|Bill Goodman and Gov. Steve Beshear|
Beshear said on a special edition of KET‘s “One to One” Friday night and Sunday that a statewide smoke-free law would spur economic development in Kentucky by making its workforce more productive and employees’ health less a burden for employers.
“A productive workforce depends on a healthy workforce,” Beshear said. “We can’t attract business and jobs unless we show them we’ve got a healthy workforce.”
He said federal health reform “gave us an opportunity to get our people healthy” by expanding Medicaid coverage. “We’ve got all that moving in the right direction, but so much of our statistics comes out of smoking. . . . We’ve got to attack that particular cause.”
Beshear said he smoked in college and “I understand the issue, but we’ve just got to get people healthier and get them off cigarettes.” He said that is one reason he banned smoking on most state properties.
Asked what he would say to those who say smoking bans should be local issue, he said, “It’s very simple. Those health statistics are statewide. They’re horrible. This is an issue that costs you and me and every Kentuckian a whole lot of tax money,” so a ban would “be to everybody’s benefit.”
The same point was made in The Courier-Journal by editorial writer Deborah Yetter, who wrote in a column, “The financial toll in medical costs statewide is staggering — about
$1.9 billion a year. The emotional costs of disease, suffering and death
are incalculable. Yet Kentucky has failed to adopt proven
measures to cut smoking and improve health, particularly among youths. . . . It’s the
smoke-free law that appears to be getting the most traction as
supporters regroup to fight for a law in a state where nearly 1,000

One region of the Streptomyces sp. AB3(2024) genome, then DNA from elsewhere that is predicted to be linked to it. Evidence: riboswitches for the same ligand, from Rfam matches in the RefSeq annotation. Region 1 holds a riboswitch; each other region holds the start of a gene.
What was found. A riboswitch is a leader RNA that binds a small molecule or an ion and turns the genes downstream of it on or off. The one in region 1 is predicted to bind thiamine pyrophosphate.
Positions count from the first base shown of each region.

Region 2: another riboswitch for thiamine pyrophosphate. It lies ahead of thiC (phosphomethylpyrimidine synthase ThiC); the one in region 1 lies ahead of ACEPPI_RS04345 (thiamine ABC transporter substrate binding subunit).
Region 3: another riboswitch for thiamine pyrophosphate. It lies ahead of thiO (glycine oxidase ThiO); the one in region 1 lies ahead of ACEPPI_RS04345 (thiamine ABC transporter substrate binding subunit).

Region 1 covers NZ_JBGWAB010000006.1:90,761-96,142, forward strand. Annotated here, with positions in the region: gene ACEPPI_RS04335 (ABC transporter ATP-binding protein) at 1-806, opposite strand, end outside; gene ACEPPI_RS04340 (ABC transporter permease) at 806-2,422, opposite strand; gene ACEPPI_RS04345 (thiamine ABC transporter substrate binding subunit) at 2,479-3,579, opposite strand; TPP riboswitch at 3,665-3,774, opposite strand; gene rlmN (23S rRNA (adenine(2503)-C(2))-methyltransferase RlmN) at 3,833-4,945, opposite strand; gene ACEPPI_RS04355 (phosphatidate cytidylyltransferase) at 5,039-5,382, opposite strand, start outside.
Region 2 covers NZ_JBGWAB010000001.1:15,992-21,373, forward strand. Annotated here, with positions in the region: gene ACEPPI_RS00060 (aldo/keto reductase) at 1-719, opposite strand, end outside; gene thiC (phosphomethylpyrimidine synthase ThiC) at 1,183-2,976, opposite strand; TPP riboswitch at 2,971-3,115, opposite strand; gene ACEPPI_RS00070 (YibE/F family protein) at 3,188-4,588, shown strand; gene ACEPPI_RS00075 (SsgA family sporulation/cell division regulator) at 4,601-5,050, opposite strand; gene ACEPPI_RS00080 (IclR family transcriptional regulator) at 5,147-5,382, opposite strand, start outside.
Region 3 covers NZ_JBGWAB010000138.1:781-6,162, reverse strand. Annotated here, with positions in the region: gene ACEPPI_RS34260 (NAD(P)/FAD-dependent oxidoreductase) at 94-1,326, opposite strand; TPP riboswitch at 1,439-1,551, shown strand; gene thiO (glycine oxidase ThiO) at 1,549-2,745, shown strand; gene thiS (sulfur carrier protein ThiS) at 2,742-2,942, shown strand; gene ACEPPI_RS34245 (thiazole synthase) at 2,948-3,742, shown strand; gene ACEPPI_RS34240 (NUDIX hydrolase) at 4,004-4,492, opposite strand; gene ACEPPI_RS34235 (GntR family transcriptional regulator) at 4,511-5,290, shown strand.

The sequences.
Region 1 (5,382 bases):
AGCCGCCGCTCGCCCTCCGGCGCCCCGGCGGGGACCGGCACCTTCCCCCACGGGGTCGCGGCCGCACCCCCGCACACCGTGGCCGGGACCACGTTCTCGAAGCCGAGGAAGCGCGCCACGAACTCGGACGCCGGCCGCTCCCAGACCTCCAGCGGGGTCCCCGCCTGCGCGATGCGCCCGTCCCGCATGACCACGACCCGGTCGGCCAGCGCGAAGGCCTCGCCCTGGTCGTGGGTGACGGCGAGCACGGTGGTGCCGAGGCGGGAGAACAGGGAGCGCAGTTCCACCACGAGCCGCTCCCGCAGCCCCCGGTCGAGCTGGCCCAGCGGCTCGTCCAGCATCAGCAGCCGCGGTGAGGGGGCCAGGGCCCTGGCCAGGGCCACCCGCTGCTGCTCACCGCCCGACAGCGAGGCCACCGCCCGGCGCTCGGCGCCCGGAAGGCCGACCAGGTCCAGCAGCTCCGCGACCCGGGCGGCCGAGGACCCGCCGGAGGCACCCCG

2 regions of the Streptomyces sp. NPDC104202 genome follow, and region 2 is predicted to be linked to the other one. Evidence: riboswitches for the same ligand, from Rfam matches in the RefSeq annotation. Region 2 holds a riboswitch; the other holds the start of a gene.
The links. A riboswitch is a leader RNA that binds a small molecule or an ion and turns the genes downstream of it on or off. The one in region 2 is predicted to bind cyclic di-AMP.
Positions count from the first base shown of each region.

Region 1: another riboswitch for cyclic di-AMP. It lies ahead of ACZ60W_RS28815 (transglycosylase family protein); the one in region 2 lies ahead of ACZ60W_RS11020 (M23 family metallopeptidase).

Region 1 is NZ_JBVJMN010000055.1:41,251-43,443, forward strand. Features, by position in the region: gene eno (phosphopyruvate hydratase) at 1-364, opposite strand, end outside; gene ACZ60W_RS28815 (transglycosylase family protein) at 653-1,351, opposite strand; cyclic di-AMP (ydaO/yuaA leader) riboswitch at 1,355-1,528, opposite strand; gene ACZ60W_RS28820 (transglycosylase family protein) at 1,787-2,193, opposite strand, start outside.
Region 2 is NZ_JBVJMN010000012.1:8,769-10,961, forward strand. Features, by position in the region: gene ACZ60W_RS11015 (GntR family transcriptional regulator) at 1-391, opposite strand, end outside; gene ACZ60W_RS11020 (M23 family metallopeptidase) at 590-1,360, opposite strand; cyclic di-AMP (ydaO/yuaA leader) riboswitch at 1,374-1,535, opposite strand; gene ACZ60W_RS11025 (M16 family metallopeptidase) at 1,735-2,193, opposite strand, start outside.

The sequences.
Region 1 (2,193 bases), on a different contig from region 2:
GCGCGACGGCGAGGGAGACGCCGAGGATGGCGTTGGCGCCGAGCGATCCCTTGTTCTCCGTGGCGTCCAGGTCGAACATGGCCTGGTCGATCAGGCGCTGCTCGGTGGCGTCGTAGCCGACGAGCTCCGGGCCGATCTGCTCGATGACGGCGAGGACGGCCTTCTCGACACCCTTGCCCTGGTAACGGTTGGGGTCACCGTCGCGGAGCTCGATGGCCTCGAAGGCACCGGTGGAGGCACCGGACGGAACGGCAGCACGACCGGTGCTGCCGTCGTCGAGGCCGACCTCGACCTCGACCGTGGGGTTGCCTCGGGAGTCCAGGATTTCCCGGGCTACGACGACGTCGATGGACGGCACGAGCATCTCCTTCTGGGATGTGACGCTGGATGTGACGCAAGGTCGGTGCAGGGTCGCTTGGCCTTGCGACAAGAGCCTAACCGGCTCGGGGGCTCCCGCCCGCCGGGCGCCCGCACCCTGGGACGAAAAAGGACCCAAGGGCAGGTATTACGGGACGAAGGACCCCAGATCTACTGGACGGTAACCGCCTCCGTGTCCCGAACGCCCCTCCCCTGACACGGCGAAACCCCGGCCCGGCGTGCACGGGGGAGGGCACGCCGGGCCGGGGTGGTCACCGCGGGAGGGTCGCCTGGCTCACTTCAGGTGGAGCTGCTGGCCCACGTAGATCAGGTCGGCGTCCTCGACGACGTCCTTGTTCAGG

people die each year from exposure to someone else’s cigarette smoke.”
The Louisville newspaper’s opinion section has been packed with smoking-ban articles lately, including op-eds from a mother who lost her son to complications from asthma, an entertainer who no longer sings due to damage to her lungs from secondhand smoke, the House sponsor of the bill, the president of the Kentucky Hospital Association, and the president of the Kentucky Chamber of Commerce, both of which support a smoke-free law.
The paper’s Sunday editorial noted, “In a state where more than one in four adults smoke, it’s not hard to
run into unwanted cigarette smoke unless citizens are fortunate enough
to live in one of 23 Kentucky communities that already have adopted
local smoke-free laws, including Louisville and Lexington.” But it said a smoking ban should be followed by a higher cigarette tax “and putting far more money into public education programs to help people stop smoking and keep young people from ever starting. . . . Kentucky ranks 39th in the amount of money it puts into smoking cessation and education programs.”